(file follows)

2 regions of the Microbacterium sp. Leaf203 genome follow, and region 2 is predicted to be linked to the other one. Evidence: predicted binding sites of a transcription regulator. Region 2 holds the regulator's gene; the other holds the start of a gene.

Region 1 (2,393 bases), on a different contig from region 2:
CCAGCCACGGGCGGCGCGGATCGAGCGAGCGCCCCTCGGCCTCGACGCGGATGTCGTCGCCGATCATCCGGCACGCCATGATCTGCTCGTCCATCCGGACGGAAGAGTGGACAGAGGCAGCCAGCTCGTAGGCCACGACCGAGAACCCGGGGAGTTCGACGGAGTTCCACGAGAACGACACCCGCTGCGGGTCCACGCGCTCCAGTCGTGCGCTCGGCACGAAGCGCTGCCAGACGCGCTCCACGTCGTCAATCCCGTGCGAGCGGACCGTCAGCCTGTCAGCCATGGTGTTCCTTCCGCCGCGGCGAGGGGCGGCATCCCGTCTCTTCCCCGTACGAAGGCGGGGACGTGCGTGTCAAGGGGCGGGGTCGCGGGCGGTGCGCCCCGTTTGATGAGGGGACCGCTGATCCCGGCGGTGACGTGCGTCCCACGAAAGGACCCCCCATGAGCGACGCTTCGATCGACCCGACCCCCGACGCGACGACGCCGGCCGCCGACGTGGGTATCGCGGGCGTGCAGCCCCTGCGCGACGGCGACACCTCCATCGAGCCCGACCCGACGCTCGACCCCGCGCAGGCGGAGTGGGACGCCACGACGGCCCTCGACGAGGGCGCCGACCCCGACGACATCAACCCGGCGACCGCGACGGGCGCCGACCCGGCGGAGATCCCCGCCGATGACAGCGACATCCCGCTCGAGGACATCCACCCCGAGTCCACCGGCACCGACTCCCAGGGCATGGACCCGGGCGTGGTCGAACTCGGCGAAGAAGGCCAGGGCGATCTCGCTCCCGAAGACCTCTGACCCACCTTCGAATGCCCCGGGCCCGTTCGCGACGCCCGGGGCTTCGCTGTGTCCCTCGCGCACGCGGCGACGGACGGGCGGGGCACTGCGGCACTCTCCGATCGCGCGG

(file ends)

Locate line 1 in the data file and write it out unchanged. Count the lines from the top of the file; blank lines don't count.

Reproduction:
2 regions of the Microbacterium sp. Leaf203 genome follow, and region 2 is predicted to be linked to the other one. Evidence: predicted binding sites of a transcription regulator. Region 2 holds the regulator's gene; the other holds the start of a gene.